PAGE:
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Nov 1, 2012 (Vol. 32, No. 19)

Peering into Subcellular Domains

  • One of the challenges of Blink, as with other high-resolution imaging methods, is data analysis. “Lots of quality control is needed for image setup and data analysis. Many researchers must custom-build their own analytic techniques for each sample since what is supplied from manufacturers often does not meet individual needs.”

    For Dr. Neumann, the Blink studies provided a new view of how DC-SIGN is organized. “We found that DC-SIGN localized to a small nanodomain of ~80 nm capable of binding viruses. Further, these nanodomains can be clustered into larger microdomains capable of forming a receptor platform for larger pzathogens such as yeast.”

  • Hyperspectral Confocal Imaging

    Confocal microscopy is an indispensable biological tool that allows probing living or fixed cells with great sensitivity and spatial resolution in three dimensions. However, the technology suffers from key limitations, notes David M. Haaland, Ph.D., senior scientist, Sandia National Laboratories.

    “Traditional confocal fluorescence microscopes generally utilize optical filters to define the spectral bands for photons reaching the detector. However, emission spectra can overlap, creating common problems of autofluorescence and spectral crosstalk.”

    Dr. Haaland and colleagues developed a special type of technology called hyperspectral confocal fluorescence imaging.“This technology overcomes these challenges by recording the complete emission spectrum of the entire volume of the image voxels (i.e., 3D pixel). It allows imaging hundreds of spectral wavelengths per image using a custom prism spectrometer. By eliminating autofluorescence and crosstalk, the new technology can identify in the image all emitting fluorescent species and their concentrations without prior information.”

    A major advantage of the technology is its exceedingly high spectral acquisition speed. “The hyperspectral microscope employs 488 nm laser excitation while collecting 512 spectral emission wavelengths at each voxel. This is all done over the spectral range of 500–800 nm at a spectral resolution of 1–3 nm and an imaging rate of 8,300 spectra per second. This high acquisition speed is accomplished by the incorporation of an electron multiplying charge coupled device with a new readout mode. Other similar microscopes do not have this extremely high speed.”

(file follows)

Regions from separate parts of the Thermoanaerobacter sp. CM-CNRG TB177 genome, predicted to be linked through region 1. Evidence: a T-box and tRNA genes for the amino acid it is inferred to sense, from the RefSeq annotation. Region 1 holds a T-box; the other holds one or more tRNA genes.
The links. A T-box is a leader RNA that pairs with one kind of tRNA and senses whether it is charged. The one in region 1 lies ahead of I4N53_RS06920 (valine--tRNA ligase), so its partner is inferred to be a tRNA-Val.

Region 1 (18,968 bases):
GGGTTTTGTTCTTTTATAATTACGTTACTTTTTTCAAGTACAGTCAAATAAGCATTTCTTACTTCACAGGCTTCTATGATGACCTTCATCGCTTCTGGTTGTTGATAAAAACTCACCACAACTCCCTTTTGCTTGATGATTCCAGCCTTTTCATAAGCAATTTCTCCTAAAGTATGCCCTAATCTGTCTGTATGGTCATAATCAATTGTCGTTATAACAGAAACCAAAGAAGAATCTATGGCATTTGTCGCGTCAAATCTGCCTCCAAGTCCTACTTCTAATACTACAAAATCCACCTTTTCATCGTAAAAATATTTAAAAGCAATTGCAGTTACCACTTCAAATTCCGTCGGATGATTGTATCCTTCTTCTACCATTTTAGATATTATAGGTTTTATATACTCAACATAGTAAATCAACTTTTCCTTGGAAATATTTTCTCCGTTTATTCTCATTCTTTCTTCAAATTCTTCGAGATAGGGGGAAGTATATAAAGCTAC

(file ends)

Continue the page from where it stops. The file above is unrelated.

The sophisticated microscope generates highly complex data that requires an equally sophisticated mode of analysis. To handle the mounds of data collected, the researchers developed multivariate curve resolution (MCR) software.

    “Our algorithmic approach provides for dramatically faster computation of the rigorous, constrained alternating least-squares MCR analysis. With the hyperspectral microscope and MCR analysis, we often discover features and components in living samples that no one has seen before.”

  • Atomic Force Microscopy

    Click Image To Enlarge +
    Mode synthesizing atomic force microscopy scheme for lignocellulosic biomass characterization at the nanoscale. The signal of the detector, S(t), is decomposed in a frequency spectrum using a spectrum analyzer. The new synthesized modes (modes 1 to n) correspond to frequency mixing between the tip and the sample oscillations, as a result of their nonlinear interaction. [Oak Ridge National Laboratory]

    Sounding like something out of a science fiction novel, atomic force microscopy (AFM) and its cousin, mode synthesizing AFM (MSAFM), provide a powerful means to probe the subtleties of solid surfaces. “This is a new approach to material characterization over a wide frequency range. It can provide a wealth of information on the physical properties of the surface and subsurface of materials such as plant cell walls,” says Laurene Tetard, Ph.D., Wigner Fellow, Oak Ridge National Laboratory.